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U.S. and global growth prospects for 2012 are “muddled,” with decelerating consumer spending, a rollback in government spending and weak export growth as key factors in the uncertainty, along with volatile economic conditions in Europe, according to an economic forecast released today by Rajeev Dhawan of the Economic Forecasting Center at Georgia State University’s J. Mack Robinson College of Business.
Meanwhile, CEO confidence levels and durable goods orders, both indicators of investments that create jobs, are trending downward as well.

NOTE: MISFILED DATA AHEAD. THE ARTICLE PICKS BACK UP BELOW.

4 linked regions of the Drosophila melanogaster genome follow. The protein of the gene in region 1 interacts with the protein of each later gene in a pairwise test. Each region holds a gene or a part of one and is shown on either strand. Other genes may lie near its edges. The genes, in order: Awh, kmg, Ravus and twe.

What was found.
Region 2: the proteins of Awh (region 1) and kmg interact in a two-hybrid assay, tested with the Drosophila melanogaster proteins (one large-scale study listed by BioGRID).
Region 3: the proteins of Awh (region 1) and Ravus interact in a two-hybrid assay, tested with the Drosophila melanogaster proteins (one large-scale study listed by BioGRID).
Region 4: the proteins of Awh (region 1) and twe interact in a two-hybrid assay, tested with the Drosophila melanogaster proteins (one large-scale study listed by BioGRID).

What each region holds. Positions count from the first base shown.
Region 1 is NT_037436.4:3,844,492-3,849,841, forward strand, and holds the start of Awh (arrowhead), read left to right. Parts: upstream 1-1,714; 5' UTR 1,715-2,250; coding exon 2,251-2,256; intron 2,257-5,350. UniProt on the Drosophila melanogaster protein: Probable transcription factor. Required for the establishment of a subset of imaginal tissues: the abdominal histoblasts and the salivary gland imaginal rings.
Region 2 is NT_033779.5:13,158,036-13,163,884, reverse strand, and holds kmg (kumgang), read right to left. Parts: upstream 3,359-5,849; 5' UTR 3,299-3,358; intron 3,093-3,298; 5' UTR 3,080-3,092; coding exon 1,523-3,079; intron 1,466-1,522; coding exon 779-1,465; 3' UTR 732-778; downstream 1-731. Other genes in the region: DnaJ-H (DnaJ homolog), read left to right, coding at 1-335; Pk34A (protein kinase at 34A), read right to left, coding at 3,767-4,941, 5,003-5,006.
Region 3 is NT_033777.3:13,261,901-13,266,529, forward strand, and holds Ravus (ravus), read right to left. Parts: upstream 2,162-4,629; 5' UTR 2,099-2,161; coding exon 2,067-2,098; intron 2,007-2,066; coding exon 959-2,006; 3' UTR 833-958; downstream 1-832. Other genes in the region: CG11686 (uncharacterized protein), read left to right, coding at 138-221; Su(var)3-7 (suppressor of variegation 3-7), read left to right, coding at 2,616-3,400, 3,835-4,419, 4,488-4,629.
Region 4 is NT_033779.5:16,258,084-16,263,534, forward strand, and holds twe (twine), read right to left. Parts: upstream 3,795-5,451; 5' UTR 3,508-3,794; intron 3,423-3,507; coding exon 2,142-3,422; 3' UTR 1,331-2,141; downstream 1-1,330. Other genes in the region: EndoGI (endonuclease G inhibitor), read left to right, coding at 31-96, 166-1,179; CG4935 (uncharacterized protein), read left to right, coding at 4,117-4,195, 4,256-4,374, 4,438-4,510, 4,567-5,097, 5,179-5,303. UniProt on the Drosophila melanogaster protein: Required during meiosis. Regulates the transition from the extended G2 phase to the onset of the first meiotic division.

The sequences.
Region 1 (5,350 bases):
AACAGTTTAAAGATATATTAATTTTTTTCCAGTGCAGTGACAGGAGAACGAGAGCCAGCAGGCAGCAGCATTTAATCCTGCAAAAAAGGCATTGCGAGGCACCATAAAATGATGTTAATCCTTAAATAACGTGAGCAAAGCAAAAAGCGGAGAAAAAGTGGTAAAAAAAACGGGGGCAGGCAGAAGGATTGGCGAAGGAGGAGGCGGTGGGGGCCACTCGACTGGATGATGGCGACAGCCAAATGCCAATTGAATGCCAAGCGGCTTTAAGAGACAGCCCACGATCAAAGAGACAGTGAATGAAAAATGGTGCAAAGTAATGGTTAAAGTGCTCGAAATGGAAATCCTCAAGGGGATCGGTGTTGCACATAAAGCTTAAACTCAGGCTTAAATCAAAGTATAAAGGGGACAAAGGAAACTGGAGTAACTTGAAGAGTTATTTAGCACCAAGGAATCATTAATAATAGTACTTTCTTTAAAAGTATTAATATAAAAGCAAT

“The fall in CEO confidence is due to the uncertain climate for external demand as well as political dysfunction resulting from the recent debt-ceiling negotiations, and waiting for the Super Committee’s recommendations later this month,” said Dhawan, who expects the dysfunction to increase in 2012 because it is an election year.
The forecast’s report expects the U.S. economy will add about 100,000 jobs per month in 2012 and 120,000 jobs per month in 2013.
The unemployment rate is predicted to remain just above 9.0 percent through 2012 before moderating to 8.9 percent in 2013.
In addition, the center forecasts real gross domestic product will grow 2.2 percent in the fourth quarter of 2011, and expand by 1.5 percent in the first half of 2012 and 1.7 percent in the second half for an average growth rate of 1.8 percent for all of 2011 and 2012.